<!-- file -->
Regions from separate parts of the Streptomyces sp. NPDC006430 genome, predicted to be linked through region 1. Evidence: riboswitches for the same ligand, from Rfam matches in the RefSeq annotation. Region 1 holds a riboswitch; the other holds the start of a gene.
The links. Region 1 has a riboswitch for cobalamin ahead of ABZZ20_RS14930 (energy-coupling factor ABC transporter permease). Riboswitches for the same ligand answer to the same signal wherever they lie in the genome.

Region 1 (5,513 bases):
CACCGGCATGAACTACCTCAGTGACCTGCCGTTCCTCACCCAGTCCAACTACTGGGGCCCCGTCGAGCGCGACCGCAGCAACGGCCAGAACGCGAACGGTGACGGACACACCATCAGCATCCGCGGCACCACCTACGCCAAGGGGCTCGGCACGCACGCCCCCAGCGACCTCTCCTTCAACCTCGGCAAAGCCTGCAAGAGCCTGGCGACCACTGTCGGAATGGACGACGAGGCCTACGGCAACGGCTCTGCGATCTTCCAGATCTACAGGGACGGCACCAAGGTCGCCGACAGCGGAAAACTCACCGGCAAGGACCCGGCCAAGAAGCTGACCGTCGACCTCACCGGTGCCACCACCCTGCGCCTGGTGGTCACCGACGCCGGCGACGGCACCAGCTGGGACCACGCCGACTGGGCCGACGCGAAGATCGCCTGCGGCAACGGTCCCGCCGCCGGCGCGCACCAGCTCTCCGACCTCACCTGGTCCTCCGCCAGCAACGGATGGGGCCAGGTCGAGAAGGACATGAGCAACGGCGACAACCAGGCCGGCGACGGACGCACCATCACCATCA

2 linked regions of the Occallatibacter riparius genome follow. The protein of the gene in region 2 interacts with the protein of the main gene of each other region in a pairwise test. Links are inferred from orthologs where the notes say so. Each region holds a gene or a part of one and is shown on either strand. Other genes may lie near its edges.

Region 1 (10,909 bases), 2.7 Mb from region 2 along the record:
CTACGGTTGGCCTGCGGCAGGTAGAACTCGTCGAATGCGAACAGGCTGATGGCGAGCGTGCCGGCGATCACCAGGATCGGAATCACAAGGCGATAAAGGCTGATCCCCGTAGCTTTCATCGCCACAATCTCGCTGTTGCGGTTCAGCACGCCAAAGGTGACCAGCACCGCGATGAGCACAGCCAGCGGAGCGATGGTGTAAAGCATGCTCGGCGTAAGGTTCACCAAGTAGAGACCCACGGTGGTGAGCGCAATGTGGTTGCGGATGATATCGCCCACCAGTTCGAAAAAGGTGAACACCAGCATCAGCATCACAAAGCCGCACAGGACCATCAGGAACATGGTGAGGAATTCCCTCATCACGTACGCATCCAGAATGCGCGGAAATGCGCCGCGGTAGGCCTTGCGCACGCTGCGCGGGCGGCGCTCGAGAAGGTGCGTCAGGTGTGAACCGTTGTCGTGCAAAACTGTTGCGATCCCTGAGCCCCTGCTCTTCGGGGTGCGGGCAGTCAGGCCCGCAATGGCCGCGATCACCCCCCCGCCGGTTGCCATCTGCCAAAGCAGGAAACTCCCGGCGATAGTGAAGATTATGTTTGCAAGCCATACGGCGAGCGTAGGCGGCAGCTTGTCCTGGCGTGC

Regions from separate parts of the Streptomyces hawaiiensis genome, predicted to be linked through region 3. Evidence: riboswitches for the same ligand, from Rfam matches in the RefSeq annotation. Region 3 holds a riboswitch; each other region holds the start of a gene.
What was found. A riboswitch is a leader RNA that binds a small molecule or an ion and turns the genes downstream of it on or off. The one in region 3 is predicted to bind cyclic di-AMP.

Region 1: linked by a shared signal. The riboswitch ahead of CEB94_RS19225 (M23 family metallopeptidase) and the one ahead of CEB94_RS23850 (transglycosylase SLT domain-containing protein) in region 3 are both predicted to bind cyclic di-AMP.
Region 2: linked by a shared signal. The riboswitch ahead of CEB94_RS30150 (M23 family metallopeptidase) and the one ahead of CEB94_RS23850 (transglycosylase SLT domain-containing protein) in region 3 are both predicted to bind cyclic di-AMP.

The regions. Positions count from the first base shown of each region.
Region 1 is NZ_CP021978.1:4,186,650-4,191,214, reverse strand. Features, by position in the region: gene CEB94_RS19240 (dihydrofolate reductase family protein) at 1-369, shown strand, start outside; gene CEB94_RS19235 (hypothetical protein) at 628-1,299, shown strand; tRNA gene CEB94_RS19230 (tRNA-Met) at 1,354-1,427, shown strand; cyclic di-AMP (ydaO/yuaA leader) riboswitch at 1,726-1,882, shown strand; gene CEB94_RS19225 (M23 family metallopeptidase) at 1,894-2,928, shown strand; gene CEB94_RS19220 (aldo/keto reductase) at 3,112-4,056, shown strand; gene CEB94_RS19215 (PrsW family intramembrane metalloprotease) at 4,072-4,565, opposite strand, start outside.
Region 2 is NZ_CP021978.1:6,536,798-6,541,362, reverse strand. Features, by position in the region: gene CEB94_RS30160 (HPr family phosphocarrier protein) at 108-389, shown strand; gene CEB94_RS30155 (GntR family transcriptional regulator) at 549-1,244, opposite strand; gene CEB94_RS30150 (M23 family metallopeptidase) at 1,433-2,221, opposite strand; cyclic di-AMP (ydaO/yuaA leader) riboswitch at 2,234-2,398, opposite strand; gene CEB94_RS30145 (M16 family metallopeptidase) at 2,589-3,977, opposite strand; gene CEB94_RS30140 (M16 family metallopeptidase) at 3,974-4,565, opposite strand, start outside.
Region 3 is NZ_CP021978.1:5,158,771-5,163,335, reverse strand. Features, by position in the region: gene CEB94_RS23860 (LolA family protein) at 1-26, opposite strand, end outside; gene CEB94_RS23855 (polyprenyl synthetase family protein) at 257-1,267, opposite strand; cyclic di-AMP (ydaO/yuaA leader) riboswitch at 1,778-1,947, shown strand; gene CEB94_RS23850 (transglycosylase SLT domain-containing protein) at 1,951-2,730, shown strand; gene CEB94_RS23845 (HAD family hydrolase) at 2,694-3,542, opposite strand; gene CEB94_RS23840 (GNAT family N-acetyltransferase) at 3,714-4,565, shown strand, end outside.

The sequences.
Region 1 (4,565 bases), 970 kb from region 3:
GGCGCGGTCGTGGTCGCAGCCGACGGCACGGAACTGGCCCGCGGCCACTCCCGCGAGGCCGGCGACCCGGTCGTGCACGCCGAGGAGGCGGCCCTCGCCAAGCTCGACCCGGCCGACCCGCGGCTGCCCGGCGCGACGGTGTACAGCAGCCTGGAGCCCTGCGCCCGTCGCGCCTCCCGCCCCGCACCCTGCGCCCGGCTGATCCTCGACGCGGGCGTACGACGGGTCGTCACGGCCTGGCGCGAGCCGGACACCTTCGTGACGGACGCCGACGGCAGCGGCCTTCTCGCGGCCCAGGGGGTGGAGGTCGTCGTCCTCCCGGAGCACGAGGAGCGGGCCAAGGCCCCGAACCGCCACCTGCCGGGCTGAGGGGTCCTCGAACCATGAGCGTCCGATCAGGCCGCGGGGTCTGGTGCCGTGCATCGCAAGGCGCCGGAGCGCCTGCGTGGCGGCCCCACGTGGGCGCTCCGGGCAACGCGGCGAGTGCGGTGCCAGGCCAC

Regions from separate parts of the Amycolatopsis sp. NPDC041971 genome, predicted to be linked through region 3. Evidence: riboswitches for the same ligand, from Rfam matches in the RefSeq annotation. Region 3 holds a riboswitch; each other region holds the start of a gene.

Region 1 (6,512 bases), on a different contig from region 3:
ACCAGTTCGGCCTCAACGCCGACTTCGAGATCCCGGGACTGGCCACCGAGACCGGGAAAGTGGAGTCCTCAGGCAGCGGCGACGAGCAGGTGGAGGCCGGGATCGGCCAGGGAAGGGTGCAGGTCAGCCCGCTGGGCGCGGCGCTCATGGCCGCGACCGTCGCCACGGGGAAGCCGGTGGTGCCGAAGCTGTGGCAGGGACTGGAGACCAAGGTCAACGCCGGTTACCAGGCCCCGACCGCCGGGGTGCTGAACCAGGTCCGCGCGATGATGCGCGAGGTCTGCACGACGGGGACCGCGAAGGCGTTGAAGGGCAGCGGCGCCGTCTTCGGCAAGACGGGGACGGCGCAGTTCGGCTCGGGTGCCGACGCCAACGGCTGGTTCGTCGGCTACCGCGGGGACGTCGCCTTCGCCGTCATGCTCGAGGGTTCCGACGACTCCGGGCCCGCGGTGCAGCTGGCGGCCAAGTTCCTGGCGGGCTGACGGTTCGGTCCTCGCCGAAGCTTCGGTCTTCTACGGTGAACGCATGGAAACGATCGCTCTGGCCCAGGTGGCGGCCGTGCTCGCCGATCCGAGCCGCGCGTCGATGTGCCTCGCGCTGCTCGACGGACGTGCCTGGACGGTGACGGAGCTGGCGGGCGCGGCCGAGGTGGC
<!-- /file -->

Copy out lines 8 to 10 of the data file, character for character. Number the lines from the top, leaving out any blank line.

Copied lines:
Regions from separate parts of the Streptomyces hawaiiensis genome, predicted to be linked through region 3. Evidence: riboswitches for the same ligand, from Rfam matches in the RefSeq annotation. Region 3 holds a riboswitch; each other region holds the start of a gene.
What was found. A riboswitch is a leader RNA that binds a small molecule or an ion and turns the genes downstream of it on or off. The one in region 3 is predicted to bind cyclic di-AMP.

Region 1: linked by a shared signal. The riboswitch ahead of CEB94_RS19225 (M23 family metallopeptidase) and the one ahead of CEB94_RS23850 (transglycosylase SLT domain-containing protein) in region 3 are both predicted to bind cyclic di-AMP.